What is a tax deduction?
In running a business you will have income and expenses. Most costs for running a business are tax deductible. Examples of deductible expenses include:
- Bad debt
- Bank fees and charges
- Business travel
- Building maintenance
- Commissions and fees
- Depreciation and amortization
- Freight and transport
- Salaries and wages
- Professional services – such as accountants and lawyers
- Office supplies
- Interest on business debts
- Insurance premiums
- Motor vehicle expenses
- Public relations expenses
- Professional association memberships
- Education and training
- Software, books and magazines
Remember that each deduction you are claiming needs to have been spent on business-related items and not be a private expense. If an expense is for a mix of business and private use, you only can claim the portion that is related to your business. For example, if you work from a home office and use your home internet for business, you should not claim the entire amount as a business expense if some of your internet use is personal.
In addition, whatever you claim as a small business tax deduction must be backed by documentation. So keep all invoice and receipt for your business expenses. If you are starting a new business, ensure that you get a separate bank business account. If you try to use your personal bank account for business, it will be much more difficult to track. You will also want to set up an accounting program to track your business income and expenses.
What business travel expenses can be claimed?
Travel expenses are a sub-category or business expense that raise questions when it comes to tax deductions. A business person or an employee can claim business travel expenses including air, bus, rail and taxi fares. For overnight business travel, you will need to keep written evidence of the costs incurred. For business travel over six consecutive nights, you will need to record:
- The type of activity during your travel
- When the business activity began
- How long the business activity lasted
- Where you engaged in the activity.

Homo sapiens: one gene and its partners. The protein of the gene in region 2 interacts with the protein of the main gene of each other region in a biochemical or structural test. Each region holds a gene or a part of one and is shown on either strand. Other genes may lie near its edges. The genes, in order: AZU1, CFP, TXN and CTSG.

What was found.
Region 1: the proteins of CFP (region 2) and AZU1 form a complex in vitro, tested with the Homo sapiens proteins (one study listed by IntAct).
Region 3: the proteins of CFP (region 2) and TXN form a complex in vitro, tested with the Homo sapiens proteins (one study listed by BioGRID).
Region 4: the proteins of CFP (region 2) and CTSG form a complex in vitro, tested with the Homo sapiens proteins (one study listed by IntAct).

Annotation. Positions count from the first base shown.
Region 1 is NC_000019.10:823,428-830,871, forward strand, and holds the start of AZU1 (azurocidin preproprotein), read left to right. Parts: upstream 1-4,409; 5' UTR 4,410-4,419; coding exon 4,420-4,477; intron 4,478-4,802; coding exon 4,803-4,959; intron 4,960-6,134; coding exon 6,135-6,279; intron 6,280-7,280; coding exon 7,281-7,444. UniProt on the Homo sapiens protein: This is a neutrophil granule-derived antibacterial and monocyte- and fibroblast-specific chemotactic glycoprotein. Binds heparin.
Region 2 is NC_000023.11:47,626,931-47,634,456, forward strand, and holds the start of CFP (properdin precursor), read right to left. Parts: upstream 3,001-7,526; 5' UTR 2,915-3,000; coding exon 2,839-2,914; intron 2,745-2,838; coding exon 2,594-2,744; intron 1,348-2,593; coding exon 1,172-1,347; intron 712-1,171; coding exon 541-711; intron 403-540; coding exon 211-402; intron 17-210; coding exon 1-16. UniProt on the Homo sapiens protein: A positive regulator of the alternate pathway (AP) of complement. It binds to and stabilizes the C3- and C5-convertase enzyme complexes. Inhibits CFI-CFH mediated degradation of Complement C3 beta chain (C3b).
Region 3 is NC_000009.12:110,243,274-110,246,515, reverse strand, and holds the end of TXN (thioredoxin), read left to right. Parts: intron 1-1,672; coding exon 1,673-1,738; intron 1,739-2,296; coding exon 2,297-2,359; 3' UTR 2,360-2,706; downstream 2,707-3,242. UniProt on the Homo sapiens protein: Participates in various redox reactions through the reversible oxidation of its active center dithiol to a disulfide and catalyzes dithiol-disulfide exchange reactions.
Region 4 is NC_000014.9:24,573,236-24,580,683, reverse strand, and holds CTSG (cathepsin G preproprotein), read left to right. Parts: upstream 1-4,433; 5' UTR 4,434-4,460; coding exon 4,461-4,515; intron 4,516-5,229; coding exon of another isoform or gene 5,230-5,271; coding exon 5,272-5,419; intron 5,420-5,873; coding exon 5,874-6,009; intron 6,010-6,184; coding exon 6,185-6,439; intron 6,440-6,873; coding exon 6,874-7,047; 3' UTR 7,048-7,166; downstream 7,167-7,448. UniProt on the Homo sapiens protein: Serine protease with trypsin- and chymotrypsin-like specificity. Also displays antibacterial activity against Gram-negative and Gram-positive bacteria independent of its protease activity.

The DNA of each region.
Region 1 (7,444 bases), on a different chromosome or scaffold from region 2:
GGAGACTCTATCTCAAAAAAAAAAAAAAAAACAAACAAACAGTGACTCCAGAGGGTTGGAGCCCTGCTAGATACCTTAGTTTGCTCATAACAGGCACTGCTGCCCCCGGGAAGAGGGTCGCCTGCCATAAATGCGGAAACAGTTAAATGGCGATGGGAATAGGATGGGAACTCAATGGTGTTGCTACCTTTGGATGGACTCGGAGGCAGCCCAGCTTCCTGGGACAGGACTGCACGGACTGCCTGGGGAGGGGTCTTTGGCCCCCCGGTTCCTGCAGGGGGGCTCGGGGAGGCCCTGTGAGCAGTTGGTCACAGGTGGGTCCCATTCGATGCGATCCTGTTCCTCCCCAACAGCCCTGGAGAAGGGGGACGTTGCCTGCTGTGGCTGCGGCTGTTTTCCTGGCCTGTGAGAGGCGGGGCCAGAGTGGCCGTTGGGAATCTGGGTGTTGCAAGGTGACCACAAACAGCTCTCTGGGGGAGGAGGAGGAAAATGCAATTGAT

For example, if you are travelling on a sales trip, you can keep a diary outlining who you met with, the location and time, the subject of the meeting.
Tax deductions for home-based businesses
You can claim a small business tax deduction if you or an employee are travelling for business purposes. This includes modes of transport such as aeroplanes, trains, buses and taxis. For overnight trips, you will need to have written evidence of all your travel expenses. If travelling on business for six or more consecutive nights, you will need to keep some form of travel diary to document your expenses. Learn more about deducting business travel expenses.
$30,000 instant asset write-off
In the past, you couldn’t deduct the cost of a large asset in one financial year. Most assets had to be depreciated over several years, so only a portion of the value could be deducted in one year. Starting in the 2015/2016 tax year, the Federal Government introduced a tax break that made it possible to deduct the full amount of depreciable assets (costing less than $20,000) in a single year. For example, a manufacturer purchasing a piece of factory equipment for $15,000 can now deduct the full amount in a single instead of having the spread it over several years.
Update: In January 2019, the instant asset write-off amount was raised to $25,000, then was raised to $30,000 in April 2019 as part of the new Federal Budget.
Business tax deductions for motor vehicle use
Tax deductions for motor vehicle use will depend on several factors, including the business structure (sole trader, company, partnership, trust), the type of vehicle and how the vehicle is used (business or personal).
The types of motor vehicle expenses you can deduct include:
- Fuel and oil
- Lease payments
- Loan interest
- Repairs and servicing.
You can’t deduct motor vehicle expenses related to private use and commuting between your home and place of business. If you travel from your business to other locations for business purposes, you can deduct this portion of vehicle use.
For making small business tax deductions, you will need to keep documentation for motor vehicle expenses, including:
- Loan or lease documents
- Tax invoices for vehicle running and maintenance expenses
- Registration and insurance papers.
Small business tax deductions for home-based businesses
Home-based business owners can make certain small business tax deductions for the portion of their home they are using the business for, including:
- Occupancy expenses – rent or mortgage interest, council rates, land tax, home insurance premiums
- Operating expenses – utilities, landline, cleaning, furniture and furnishings.
If you do claim occupancy expenses, you will need to claim a capital gain or loss when you sell your home.
Getting help with small business tax deductions
Small business tax deductions can be confusing so it will help to get expert assistance. A registered tax agent will be able to assist when completing your business tax return.